Tell us about a typical day in your role at James Cropper.
I oversee production of Recovered Fibre which is fibre processed through the reclaimed fibre plant, be that CupCycling™, offcuts from cup manufacture or other waste streams. I also keep an eye on the waste from our own paper production (broke), it is baled onsite, and then we reuse this again in papermaking.
In addition I also oversee the Effluent Dewatering Plant, which takes the wastewater from the mill, removes any fibre elements (cake) which is landspread on local farmland, and the remaining wastewater is cleaned before going back in the river downstream of the mill.
Safe to say that no two days are ever the same that’s for sure!
Once I am at the mill my day will typically begin with an update from my team, discussing performance from the processes in place over the last 24 hours. I’ll then set to work on some of the longer-term projects that we have in progress.
For any projects which involves new sources of fibre, this could include talking to suppliers or other industry stakeholders. If it’s a job that involves looking at our own processes it might involve working with our projects team and operators to improve the way in which we work.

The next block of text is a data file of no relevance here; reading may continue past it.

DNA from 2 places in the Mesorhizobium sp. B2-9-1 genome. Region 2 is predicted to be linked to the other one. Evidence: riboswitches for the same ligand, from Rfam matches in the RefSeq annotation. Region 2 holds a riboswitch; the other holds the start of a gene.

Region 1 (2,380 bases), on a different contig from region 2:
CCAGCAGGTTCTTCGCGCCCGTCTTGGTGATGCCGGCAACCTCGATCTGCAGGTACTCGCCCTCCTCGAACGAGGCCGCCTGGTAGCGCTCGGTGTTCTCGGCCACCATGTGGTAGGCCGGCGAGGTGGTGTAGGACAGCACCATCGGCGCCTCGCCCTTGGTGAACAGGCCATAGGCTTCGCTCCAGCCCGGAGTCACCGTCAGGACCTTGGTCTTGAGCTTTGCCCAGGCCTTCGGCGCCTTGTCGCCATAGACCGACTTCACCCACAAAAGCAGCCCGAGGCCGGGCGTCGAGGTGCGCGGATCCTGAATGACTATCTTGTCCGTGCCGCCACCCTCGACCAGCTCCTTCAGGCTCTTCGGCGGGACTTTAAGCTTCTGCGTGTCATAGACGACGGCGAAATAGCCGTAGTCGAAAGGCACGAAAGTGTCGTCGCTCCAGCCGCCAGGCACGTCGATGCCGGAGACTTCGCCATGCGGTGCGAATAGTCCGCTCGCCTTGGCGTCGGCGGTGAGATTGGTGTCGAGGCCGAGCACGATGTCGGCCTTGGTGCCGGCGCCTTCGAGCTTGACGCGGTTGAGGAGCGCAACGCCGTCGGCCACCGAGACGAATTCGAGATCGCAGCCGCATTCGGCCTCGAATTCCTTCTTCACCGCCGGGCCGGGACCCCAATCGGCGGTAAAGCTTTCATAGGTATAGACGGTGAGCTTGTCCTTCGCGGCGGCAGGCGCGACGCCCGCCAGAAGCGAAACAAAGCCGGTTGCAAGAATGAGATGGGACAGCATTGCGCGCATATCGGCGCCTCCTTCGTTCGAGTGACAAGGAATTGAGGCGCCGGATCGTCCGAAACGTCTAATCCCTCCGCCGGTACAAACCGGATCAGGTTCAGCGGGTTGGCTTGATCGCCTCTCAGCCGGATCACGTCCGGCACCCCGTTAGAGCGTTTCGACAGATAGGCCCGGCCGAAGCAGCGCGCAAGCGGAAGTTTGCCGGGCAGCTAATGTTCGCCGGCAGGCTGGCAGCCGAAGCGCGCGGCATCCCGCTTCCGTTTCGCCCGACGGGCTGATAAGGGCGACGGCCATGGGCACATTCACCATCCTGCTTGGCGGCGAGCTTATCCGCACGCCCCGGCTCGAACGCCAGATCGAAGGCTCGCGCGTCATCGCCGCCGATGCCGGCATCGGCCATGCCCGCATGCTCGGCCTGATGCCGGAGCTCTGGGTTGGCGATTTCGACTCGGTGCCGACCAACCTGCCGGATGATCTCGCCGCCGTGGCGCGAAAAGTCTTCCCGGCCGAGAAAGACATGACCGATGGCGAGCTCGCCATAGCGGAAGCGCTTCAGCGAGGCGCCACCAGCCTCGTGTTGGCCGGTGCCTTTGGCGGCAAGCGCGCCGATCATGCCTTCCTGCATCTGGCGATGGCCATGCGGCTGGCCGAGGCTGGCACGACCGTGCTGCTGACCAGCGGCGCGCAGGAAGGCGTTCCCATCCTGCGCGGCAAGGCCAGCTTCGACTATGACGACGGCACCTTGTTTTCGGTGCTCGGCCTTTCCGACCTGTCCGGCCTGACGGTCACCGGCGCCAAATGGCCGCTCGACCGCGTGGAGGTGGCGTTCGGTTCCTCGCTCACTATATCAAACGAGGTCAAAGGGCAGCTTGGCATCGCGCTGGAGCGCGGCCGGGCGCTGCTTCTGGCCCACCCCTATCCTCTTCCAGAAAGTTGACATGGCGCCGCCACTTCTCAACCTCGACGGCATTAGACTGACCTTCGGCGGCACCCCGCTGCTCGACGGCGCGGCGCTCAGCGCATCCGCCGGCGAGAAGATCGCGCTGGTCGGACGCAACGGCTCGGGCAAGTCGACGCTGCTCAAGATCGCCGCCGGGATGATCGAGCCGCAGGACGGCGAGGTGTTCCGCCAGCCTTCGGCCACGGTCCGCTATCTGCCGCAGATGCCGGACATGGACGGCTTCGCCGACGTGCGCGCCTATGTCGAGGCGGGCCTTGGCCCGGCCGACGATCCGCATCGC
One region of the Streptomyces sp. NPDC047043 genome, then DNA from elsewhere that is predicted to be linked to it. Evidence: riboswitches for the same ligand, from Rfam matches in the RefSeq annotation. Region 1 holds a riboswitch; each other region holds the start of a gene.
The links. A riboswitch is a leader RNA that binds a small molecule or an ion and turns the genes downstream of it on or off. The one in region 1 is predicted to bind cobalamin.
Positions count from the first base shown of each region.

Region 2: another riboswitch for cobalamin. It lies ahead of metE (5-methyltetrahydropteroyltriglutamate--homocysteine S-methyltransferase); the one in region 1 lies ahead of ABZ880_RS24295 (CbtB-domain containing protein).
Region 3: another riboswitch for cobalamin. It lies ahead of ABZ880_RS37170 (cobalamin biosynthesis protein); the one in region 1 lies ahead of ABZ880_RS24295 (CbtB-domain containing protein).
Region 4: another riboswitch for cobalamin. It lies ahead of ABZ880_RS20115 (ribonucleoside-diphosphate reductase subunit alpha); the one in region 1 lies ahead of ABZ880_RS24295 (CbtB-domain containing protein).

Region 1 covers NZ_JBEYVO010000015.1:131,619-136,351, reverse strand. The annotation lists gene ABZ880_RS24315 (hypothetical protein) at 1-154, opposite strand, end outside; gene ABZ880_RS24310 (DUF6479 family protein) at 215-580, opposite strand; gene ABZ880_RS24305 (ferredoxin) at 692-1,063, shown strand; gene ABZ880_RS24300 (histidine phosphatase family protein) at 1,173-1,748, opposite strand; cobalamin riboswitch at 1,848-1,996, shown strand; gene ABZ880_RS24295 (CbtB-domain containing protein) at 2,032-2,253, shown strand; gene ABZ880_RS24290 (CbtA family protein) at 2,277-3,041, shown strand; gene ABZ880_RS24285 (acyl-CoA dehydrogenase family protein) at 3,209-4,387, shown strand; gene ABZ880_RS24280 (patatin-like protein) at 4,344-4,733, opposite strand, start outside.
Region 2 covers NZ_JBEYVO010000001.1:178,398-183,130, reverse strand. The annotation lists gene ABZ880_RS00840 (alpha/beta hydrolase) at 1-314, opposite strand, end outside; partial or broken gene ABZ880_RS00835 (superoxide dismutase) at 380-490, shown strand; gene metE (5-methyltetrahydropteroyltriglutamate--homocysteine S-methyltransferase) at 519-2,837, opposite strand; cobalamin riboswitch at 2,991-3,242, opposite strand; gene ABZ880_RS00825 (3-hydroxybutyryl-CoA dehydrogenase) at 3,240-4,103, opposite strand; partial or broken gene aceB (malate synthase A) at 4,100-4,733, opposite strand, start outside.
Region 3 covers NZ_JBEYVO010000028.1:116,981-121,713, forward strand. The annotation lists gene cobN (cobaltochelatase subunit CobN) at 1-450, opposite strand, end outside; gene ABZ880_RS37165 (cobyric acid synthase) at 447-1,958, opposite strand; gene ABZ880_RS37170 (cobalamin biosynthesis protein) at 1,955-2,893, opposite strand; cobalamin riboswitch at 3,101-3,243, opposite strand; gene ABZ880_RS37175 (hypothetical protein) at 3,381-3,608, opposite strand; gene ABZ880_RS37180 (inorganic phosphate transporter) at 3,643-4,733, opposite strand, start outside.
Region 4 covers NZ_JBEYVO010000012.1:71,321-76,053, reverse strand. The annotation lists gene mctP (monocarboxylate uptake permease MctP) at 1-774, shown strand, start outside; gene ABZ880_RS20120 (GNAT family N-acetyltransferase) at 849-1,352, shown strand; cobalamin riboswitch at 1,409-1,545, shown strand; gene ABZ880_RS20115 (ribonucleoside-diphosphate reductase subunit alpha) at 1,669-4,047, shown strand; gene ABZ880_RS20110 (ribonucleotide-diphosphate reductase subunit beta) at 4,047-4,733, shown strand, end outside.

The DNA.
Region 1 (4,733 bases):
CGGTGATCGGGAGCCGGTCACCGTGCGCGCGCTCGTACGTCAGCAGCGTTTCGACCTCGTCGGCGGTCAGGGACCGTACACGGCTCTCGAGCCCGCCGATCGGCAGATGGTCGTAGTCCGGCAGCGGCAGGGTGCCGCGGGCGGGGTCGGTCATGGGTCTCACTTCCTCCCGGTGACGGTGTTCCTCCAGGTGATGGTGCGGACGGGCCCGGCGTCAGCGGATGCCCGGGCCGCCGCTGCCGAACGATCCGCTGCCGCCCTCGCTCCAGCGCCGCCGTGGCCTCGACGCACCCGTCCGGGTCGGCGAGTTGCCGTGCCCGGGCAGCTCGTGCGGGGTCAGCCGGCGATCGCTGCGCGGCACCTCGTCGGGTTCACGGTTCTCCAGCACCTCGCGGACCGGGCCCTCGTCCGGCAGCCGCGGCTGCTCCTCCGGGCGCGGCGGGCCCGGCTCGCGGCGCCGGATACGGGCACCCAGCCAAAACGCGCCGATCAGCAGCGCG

I also get involved in industry groups to understand the environment in which we operate and interpreting how this will change in the coming years, which I find fascinating.
During your career at James Cropper, what has been your most memorable highlight?
Can I have two? The first was in 2014 when I arrived in the mill with a dirty bag of used coffee cups from a major restaurant chain. My colleagues looked at me in disgust (quite rightly) but then we got to
work on how to take the cups and recycle them.
Fast forward to 2018 when the BBC came to the mill to discuss how we had successfully developed CupCycling™ - the world’s first recycling process and award-winning innovation dedicated to upcycling take-away coffee cups.
That was a proud moment!
Who do you most admire in the industry?
Those who aren’t afraid to be honest about their business and products. A particular pet hate of mine is the rampant greenwashing that we’re seeing now. I also admire those people who dust themselves down and go on to create success after setbacks, I find those people very inspirational.
Which three things would you take to a desert island?
1. Phone and headphones (so I can listen to Spotify!)
2. Running shoes
3. The Mirror and the Lights book by Hilary Mantel
What’s your guilty pleasure?
Not sure it’s guilty but I love rock, garage punk and heavy metal music!